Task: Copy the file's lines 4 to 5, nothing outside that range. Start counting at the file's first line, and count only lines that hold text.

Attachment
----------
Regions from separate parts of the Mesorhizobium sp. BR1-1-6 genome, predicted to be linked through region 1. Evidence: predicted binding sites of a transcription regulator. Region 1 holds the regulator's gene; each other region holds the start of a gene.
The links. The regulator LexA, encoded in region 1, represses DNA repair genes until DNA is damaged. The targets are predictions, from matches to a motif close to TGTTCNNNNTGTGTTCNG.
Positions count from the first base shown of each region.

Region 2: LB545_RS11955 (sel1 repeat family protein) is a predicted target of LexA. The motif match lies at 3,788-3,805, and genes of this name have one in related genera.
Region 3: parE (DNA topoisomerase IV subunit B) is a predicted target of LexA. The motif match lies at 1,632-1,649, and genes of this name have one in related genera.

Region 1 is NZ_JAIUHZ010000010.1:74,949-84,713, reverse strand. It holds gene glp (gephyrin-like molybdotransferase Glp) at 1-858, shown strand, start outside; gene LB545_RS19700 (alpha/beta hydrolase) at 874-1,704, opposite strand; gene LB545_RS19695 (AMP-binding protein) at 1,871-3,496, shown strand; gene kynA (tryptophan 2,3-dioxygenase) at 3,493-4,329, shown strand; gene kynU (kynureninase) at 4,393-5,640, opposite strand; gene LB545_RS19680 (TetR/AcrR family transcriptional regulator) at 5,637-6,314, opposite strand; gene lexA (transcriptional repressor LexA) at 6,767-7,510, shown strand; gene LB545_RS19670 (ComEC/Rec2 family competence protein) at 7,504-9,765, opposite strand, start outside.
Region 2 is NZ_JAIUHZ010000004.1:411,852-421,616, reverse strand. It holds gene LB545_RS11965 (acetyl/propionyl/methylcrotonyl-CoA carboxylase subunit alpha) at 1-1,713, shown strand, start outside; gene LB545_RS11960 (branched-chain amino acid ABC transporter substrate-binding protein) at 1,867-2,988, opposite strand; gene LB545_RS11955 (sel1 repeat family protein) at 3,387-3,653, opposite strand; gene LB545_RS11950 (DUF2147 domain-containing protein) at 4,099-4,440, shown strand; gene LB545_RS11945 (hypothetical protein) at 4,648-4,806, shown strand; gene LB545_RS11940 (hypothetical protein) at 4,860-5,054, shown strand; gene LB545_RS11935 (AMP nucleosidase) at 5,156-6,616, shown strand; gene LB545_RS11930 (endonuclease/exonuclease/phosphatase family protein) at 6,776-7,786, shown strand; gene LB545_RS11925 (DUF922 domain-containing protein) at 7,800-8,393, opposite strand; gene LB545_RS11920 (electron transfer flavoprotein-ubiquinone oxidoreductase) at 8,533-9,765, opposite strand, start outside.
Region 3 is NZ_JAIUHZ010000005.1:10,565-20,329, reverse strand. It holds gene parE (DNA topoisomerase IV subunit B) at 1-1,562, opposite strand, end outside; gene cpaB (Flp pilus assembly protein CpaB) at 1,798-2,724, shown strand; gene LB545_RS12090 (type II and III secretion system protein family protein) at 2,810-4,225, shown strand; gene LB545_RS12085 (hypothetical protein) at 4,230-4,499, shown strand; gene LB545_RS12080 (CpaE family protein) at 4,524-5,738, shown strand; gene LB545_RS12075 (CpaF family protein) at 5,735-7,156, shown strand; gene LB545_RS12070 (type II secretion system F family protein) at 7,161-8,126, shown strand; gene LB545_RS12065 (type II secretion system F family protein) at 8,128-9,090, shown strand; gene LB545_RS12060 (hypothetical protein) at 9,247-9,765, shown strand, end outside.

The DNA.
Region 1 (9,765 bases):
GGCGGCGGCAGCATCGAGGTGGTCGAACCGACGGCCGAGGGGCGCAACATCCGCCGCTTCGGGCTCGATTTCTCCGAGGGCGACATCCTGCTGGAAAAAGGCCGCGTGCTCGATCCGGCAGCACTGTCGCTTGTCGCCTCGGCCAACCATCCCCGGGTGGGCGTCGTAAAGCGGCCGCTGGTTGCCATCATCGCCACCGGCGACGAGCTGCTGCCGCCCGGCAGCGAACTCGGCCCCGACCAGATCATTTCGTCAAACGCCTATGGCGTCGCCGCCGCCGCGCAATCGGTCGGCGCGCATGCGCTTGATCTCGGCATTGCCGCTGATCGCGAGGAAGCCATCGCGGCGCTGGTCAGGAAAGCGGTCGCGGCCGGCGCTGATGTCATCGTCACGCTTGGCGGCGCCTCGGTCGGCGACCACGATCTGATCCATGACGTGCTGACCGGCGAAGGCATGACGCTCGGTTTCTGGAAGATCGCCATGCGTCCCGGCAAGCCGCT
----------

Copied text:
Region 2: LB545_RS11955 (sel1 repeat family protein) is a predicted target of LexA. The motif match lies at 3,788-3,805, and genes of this name have one in related genera.
Region 3: parE (DNA topoisomerase IV subunit B) is a predicted target of LexA. The motif match lies at 1,632-1,649, and genes of this name have one in related genera.